Act II Scene I

Last year, I started attending theater performances on a somewhat regular basis.  I became a subscriber to the local Repertory theater.  As a child, I can recall taking only two field-trips in school to see Dr. Jekyll and Mr. Hyde and then in High School we saw the Will Rogers Follies at the Fireside Dinner Theater.  These days, I always see school buses in front of the Performing Arts Center, and that’s great considering so many arts programs are threatened to be cut from school curriculum.

I saw my largest production to date, which was a play called Ragtime and the smallest production ever, which was a one woman play called The Belle of Amherst.  Both performances were amazing on different levels.  (I won’t describe the entire plot and details of each of the plays I mention here) Ragtime had great revolving and moving sets, with a large cast, music so good that I bought the CD.  Most of the musical numbers had multi cast members participating.   Conversely, The Belle of Amherst had one set, no costume changes or music.  What amazed me was the amount of dialogue the actress had to memorize.  The play is about Emily Dickinson and how she had become very anti-social.

Jenny Wanasek portrays Emily Dickinson in Renaissance Theaterworks’ “The Belle of Amherst.” Photo by Ross Zentner

I have to tell you that I found the The Belle of Amherst by accident as it was not at the Repertory Theater, but at the Renaissance Theater Works.  The mailroom is located in my department at work.  So many times, dead-letter items end up in my mail box with my name scrawlled across the top.  I found a newsletter with just such a fate one day.  I think because there was a boat on it, it was directed to me.  I was looking through the pamphlet and came across people who had donated money and to what.  Browsing the names I came across a company who donated to this play.  I had wanted to see what it was, not because I am a big fan of Emily Dickinson, but because I knew that during his lifetime Charles Nelson Reilly had spent a lot of time working on the production in the 70’s.  I truly enjoyed it. 

Probably the most interesting play I have attended was in 2005 at the Legendary Ford’s Theater in Washington DC.  (The same place that President Lincoln was assassinated in.)  It was called Big River about Huckleberry Finn.  What was different was that the man who played Huck Finn was deaf and the entire time on stage he had another actor doing the speaking while he signed his lines.  It didn’t take long before you didn’t even notice the actor’s shadow.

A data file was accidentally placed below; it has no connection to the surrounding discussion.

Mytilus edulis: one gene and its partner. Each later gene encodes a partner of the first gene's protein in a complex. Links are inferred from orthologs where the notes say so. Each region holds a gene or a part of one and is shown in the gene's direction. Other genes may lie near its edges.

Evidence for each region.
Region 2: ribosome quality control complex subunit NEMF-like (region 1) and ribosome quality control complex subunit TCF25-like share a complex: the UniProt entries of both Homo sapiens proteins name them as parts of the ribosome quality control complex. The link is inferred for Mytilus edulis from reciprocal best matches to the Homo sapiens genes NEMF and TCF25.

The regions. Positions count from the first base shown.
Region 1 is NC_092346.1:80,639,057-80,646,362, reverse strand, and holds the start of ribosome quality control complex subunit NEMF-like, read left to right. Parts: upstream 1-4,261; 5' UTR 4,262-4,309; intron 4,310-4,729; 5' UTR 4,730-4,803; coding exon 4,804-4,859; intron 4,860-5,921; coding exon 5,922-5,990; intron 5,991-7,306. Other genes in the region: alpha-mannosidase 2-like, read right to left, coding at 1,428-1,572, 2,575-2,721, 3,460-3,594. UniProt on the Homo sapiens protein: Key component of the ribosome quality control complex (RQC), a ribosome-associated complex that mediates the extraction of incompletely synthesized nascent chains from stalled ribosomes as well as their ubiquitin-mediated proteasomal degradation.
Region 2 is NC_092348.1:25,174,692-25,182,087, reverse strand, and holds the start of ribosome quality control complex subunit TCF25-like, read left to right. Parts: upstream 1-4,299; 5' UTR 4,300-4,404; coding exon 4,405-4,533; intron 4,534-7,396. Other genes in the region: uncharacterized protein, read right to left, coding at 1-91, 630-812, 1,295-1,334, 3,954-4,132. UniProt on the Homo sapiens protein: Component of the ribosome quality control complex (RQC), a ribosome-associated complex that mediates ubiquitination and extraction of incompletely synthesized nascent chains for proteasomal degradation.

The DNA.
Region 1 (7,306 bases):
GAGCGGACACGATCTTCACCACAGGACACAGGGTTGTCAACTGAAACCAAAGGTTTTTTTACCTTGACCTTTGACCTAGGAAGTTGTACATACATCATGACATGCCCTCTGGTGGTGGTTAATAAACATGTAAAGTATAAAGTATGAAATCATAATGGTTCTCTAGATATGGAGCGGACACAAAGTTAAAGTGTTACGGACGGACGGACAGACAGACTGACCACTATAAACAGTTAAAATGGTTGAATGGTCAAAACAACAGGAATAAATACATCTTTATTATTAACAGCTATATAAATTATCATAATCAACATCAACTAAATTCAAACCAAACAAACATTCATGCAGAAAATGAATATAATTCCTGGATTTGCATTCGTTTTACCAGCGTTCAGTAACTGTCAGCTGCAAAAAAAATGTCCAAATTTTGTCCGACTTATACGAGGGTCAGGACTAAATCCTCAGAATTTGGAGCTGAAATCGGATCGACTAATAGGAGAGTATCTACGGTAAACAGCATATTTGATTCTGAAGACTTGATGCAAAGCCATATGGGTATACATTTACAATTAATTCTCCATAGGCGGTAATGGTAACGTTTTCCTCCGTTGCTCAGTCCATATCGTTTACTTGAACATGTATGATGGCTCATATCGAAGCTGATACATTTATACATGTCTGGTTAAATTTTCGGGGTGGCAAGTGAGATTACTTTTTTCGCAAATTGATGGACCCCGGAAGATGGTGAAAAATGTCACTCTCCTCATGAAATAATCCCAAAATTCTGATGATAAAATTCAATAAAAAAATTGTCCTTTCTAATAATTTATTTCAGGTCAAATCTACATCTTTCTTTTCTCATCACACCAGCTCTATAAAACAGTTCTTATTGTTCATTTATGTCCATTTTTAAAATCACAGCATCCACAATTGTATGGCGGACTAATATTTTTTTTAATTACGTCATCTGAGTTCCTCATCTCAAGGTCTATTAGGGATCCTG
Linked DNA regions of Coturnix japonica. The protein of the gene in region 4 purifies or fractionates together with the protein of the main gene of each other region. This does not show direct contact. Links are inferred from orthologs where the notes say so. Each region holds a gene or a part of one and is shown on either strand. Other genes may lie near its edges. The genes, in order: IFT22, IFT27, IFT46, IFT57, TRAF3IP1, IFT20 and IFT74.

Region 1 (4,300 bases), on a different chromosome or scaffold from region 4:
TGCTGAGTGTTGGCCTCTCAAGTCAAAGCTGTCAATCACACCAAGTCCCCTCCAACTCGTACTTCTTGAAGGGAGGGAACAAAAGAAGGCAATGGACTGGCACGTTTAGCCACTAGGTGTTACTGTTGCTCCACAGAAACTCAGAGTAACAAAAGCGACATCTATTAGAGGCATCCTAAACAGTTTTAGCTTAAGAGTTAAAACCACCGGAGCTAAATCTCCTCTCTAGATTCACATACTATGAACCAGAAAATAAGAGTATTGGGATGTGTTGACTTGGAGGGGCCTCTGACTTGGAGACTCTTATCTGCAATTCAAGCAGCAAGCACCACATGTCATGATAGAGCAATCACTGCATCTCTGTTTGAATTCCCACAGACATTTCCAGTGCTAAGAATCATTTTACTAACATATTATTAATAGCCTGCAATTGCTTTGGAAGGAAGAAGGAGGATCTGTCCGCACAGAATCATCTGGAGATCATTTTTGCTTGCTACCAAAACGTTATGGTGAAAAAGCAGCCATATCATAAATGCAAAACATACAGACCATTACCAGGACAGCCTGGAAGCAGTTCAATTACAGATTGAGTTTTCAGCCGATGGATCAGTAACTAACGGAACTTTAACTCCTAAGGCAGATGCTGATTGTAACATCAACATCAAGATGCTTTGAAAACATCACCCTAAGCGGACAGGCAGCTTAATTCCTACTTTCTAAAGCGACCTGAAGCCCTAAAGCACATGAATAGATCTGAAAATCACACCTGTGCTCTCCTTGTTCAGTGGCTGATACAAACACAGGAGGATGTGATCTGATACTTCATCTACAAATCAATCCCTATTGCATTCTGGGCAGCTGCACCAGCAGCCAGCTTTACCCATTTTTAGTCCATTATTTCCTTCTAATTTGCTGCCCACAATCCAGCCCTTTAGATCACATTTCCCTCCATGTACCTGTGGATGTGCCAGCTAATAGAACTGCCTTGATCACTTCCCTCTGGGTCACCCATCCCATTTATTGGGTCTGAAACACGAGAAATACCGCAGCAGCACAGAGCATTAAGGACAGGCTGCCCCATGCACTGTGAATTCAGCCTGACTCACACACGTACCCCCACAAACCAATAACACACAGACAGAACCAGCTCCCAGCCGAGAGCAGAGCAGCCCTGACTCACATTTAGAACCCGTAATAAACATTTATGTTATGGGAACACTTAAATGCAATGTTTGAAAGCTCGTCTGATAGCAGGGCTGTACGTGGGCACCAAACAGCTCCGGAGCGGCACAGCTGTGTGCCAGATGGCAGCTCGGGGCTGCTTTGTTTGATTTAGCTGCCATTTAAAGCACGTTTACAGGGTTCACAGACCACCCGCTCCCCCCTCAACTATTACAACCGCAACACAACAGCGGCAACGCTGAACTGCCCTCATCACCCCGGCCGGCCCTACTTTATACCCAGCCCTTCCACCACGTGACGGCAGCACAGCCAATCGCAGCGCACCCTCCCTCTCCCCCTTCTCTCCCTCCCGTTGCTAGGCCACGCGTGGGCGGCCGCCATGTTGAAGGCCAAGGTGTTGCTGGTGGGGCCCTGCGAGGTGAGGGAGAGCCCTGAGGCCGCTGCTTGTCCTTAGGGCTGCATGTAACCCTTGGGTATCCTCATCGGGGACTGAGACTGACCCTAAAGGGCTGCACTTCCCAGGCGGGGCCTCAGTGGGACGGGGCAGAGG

Then last month, I attended my first interactive play where the audience had played a part in the outcome of the show.  It was called Shear Madness and stared my favorite, local actor/comedian John McGivern.  The play takes place in a hair salon where everyone is a murder suspect.  It was so funny and contained a lot of local references and current event shout outs.  And oddly enough the woman from The Belle of Amherst was also in this play.  The problem I have with theater productions is that I’m so used to TV that I wish and wish I could watch these plays over and over again.  I can’t take them in enough, trying to memorize everything so I won’t forget it.  

Shear Madness starring John McGivern


Recently, folk singer Arlo Guthrie was talking about the brief period that he acted in a TV show called the Birds of Paradise, and how much enjoyed acting and getting to become someone else for the better part of a year.  I’m sure  that’s quite true, but never worked for me. 

When I was in Kindergarten, my teacher asked me if I wanted to play the smallest of the 3 Billy Goats Gruff.  I was too nervous and shy, but she asked anyway.  I’m sure now, in a gesture to get me to come out of my shell.  Then later on in my Senior year of High School, I did take the staring role in (drum roll) Grune Eier un Schinken (Green Eggs and Ham).  Ich bin Sam. Sam bin ich.  I was Sam I Am.  Our German language class was competing in the State Capitol and that was the play that was chosen.  Here, Frau Baeger thought I would be best because I could memorize the lines and had a good grasp of the language.  What I didn’t have was stage presence.  We did not win.  So I was not bit by the acting bug that way, but it did intrigue me from a spectator standpoint.


I started reminiscing about the plays I mentioned because of their uniqueness, but there were many more last year that I enjoyed and also called my favorites (Noises Off and The Whipping Man.)   Now, I have to sit and contemplate the play I just attended; Harvey.  I had not seen the Jimmy Stewart movie before the play so I didn’t have anything to compare it to.  Another hit production in my book.  I hope the lead actor, Jonathan Gillard Daly gets to keep the portrait painted for the play of he and Harvey. 

2 thoughts on “Act II Scene I

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